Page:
With Joe Biden now sworn in as the 46th President of the United States, massive changes are being enacted in US immigration policy. Anticipating these changes, tens of thousands of migrants from around the world see this as their chance to finally make it to America's shores.
Thousands of Honduran migrants clashed with police in the Guatemalan border town of Chiquimula. They are heading for the United States, determined to get in line for a promised amnesty by the new Biden administration.
But the caravan met stiff resistance and was broken up by Guatemalan security forces.
Guatemalan Journalist Carlos Duarte says, "The immigrants just scatter. Some are going back. The last estimates I saw from the immigration department was about 1,500 Hondurans were sent back, but there are still around 4,000 to 5,000 that are still in the country but have scattered."
Signals from the Biden administration about amnesty are motivating these Hondurans to keep trying.
For example, Biden's Department of Homeland Security has announced it will put a 100-day hold on deportations for noncitizens and stop the "remain in Mexico" program.
That prompted one migrant to go on camera saying, “Biden, he’s going to help all of us. He’s given us 100 days to get to the U.S.”
“Biden, he’s going to help all of us. He’s given us 100 days to get to the U.S.”
Biden’s executive order plans for immigration are a dangerous open invitation for caravans of illegal immigrants to flood the U.S. border. pic.twitter.com/Y2AqFYS9al
— Sen. Marsha Blackburn (@MarshaBlackburn) January 28, 2021
"We all know that during the President Donald Trump's administration, the United States practically ordered Guatemala and Honduras to do something about the Caravans, and also Mexico," Duarte said. "But they are saying that because of Biden, maybe his immigration policies are going to be more relaxed and offer immigration possibilities to anybody."
In a Senate hearing Tuesday to vet Alejandro Mayorkas, Biden's pick to head the Department of Homeland Security, the nominee spoke of Biden's commitment to providing relief for the caravans.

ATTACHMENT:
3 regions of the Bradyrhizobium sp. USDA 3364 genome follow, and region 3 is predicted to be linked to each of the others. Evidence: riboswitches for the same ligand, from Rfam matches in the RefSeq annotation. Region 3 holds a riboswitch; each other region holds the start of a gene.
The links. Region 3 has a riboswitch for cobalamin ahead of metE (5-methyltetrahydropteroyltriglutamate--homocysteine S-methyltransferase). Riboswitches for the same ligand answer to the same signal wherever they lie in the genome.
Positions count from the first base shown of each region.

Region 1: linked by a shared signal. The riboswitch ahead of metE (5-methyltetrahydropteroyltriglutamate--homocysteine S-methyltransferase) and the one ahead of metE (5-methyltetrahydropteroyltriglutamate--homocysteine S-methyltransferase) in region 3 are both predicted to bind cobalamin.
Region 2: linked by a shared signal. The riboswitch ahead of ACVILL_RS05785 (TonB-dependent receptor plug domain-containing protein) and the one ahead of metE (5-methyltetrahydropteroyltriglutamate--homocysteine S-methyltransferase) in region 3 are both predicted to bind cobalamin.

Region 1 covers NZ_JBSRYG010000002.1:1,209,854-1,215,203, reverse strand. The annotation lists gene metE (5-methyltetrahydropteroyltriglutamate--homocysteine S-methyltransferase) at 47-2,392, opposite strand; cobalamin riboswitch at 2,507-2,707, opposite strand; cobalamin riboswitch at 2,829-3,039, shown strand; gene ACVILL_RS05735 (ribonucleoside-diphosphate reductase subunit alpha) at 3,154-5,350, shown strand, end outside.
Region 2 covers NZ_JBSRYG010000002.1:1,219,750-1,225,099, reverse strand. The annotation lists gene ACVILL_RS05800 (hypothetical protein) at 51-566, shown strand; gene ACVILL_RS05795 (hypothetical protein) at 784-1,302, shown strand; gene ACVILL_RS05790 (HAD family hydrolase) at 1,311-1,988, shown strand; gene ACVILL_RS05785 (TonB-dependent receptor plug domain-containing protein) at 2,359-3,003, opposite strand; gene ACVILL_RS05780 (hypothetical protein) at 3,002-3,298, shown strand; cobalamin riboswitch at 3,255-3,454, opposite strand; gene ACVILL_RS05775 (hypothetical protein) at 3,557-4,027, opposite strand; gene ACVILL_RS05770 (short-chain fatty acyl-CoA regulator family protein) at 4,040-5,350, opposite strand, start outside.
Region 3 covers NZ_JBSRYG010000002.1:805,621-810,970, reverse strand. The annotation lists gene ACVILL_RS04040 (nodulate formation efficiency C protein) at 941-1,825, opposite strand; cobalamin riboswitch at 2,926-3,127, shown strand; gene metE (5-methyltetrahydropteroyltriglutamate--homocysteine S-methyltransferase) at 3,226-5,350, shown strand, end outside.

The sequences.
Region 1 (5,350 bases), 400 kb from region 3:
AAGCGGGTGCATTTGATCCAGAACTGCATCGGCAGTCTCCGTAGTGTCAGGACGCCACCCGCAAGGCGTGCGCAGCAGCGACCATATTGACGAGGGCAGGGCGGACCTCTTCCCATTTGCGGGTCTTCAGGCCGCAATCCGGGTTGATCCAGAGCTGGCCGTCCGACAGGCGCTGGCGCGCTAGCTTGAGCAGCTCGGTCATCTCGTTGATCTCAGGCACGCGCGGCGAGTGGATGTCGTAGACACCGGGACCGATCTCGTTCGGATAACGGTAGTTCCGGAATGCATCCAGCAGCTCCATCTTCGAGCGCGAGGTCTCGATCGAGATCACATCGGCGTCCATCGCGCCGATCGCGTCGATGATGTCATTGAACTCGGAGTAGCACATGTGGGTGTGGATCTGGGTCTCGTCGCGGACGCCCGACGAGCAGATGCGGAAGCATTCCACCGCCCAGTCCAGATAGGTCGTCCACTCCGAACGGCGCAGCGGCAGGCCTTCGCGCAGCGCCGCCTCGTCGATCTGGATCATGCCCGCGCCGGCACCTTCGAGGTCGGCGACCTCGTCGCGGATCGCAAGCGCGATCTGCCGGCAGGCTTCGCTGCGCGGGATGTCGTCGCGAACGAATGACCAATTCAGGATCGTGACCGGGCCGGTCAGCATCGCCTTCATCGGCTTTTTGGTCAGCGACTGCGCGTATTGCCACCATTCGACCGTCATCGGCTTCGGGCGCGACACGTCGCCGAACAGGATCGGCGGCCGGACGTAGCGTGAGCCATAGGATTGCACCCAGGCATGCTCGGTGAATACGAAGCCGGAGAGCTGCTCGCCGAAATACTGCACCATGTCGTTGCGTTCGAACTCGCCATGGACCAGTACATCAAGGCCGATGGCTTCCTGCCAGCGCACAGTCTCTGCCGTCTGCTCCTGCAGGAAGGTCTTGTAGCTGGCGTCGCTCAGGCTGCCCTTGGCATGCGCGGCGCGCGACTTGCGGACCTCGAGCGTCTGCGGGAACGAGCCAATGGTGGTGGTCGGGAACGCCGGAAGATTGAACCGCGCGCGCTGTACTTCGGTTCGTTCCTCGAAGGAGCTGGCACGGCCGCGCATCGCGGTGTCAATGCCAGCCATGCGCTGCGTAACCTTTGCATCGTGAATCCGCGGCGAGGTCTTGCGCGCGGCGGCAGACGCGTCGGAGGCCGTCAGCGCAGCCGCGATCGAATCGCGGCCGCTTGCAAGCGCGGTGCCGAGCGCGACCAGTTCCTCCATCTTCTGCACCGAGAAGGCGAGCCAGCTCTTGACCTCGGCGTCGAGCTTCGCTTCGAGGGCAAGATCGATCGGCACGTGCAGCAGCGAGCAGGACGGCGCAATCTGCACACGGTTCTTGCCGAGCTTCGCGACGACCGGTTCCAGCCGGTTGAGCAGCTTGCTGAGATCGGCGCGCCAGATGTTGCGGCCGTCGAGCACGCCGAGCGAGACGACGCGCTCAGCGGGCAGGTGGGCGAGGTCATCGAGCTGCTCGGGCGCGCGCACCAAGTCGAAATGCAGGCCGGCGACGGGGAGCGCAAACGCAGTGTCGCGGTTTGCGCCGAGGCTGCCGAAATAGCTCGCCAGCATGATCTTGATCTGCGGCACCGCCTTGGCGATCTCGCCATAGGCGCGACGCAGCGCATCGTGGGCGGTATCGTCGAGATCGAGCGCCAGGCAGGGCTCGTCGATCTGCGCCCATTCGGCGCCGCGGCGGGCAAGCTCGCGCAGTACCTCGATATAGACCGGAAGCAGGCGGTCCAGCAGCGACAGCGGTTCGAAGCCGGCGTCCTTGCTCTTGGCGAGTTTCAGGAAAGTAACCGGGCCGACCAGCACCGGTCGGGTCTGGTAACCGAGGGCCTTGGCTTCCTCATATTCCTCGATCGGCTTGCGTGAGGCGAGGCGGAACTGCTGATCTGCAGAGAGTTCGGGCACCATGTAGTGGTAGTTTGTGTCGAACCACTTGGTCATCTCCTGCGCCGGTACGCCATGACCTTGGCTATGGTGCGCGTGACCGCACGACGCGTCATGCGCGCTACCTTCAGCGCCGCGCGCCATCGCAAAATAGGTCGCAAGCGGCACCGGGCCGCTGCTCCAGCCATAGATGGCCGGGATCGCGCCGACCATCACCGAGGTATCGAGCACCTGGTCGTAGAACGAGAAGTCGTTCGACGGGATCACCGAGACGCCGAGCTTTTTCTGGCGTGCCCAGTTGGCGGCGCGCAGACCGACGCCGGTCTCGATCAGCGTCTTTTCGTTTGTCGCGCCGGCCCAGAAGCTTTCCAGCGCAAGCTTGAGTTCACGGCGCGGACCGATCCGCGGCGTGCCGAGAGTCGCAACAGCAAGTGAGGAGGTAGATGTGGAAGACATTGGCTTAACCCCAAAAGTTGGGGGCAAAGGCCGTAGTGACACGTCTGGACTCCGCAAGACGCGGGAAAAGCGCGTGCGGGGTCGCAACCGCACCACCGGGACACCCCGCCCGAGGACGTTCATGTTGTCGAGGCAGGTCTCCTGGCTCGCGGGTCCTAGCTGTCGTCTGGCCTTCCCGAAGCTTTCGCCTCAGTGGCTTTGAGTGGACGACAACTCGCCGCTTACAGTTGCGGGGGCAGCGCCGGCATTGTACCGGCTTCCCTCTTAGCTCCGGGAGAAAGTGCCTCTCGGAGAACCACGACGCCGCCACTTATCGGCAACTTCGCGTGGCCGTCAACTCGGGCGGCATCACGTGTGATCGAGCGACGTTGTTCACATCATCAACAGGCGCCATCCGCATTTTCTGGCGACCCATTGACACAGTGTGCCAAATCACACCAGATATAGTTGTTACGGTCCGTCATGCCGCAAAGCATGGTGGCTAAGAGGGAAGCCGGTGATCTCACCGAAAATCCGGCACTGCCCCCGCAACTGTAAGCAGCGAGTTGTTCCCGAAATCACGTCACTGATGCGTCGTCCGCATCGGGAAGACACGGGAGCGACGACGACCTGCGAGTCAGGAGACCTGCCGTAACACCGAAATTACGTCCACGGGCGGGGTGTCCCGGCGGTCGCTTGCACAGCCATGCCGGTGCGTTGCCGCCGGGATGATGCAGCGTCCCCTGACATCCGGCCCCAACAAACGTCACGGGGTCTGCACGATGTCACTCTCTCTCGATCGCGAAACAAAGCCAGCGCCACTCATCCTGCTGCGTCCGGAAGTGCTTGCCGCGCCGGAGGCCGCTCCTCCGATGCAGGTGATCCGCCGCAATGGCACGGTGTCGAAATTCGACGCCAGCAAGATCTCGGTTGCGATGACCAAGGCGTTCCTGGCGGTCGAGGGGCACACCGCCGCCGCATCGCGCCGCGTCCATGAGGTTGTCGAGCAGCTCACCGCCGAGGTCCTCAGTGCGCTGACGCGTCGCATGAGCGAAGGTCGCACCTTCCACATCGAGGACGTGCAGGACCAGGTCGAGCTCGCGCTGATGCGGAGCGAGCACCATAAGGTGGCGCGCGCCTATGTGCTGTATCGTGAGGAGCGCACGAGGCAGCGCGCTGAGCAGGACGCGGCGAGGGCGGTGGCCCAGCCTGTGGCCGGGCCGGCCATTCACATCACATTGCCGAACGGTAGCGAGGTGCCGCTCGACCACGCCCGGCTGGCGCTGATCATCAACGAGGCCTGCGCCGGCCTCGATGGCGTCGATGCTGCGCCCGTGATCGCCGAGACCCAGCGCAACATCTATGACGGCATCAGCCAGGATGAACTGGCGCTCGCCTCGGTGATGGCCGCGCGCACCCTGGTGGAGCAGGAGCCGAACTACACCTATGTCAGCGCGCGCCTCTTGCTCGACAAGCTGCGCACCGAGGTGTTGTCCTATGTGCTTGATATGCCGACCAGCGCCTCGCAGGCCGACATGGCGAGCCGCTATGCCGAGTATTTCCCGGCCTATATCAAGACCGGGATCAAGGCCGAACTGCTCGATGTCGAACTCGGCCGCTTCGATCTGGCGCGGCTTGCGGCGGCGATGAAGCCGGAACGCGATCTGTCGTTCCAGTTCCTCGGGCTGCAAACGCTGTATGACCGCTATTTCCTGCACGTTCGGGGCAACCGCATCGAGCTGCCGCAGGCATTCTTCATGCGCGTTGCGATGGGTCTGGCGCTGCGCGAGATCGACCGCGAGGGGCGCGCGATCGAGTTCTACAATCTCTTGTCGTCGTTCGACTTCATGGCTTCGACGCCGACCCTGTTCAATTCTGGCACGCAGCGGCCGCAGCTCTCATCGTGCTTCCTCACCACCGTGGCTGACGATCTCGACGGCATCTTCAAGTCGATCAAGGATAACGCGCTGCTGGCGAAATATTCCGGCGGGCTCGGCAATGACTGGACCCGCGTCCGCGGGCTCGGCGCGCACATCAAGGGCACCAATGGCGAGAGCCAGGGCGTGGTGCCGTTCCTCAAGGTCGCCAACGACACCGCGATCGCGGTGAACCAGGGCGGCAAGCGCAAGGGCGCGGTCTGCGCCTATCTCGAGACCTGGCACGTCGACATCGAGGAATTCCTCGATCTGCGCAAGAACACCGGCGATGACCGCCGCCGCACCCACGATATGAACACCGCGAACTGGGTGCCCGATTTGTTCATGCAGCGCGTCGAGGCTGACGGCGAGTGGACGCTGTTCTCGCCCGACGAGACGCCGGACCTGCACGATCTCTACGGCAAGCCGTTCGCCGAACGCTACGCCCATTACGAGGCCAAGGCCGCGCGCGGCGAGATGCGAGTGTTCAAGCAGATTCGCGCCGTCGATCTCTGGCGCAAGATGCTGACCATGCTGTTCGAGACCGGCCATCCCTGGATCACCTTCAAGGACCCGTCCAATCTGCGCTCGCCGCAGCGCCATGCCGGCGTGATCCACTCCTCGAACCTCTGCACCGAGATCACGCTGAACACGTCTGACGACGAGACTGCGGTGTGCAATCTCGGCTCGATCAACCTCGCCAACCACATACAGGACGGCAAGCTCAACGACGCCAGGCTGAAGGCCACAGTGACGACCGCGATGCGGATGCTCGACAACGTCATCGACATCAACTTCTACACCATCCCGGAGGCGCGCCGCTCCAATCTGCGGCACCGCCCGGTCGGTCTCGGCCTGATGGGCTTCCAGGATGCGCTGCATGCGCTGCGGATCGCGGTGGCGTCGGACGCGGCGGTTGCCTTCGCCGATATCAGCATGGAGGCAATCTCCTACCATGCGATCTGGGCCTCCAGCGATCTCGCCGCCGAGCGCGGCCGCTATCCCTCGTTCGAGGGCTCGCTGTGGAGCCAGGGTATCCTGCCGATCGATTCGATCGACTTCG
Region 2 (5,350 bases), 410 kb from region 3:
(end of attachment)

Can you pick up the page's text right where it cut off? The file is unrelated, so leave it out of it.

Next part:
Mayorkas said, "President-Elect Biden and members of his incoming administration have spoken about the fact that there is a commitment to follow our asylum laws and that means to provide humanitarian relief for those individuals who qualify for it."
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But border patrol officers already have their hands full, as overwhelmed hospitals in Mexico send thousands of COVID refugees streaming into the U.S. every day. So far, 21 Border Patrol officers have died from the virus in the past year.
Art Del Cueto, president of the Border Patrol Council, said, "When it comes to the individuals that are just crossing illegally, they are not taking much precautions, a lot of these individuals coming across, they are not wearing any type of mask they just want to get here."
"There were reports that a lot of immigrants on the border gave a positive diagnosis for COVID and some were infected, so that's why the government decided to break it up and send it back," Duarte explained.
Pandemic or not, the Biden administration's talk of a sweeping amnesty for illegal immigrants is foremost in the minds of these Hondurans, and the incoming DHS secretary knows he has his work cut out for him.
Mayorkas said, "That cannot be accomplished with a flick of a switch and turned on day one, it will take time to build the infrastructure and capacity so that we can enforce our laws as Congress intended."
Translation: Get ready for a huge wave at the U.S. southern border.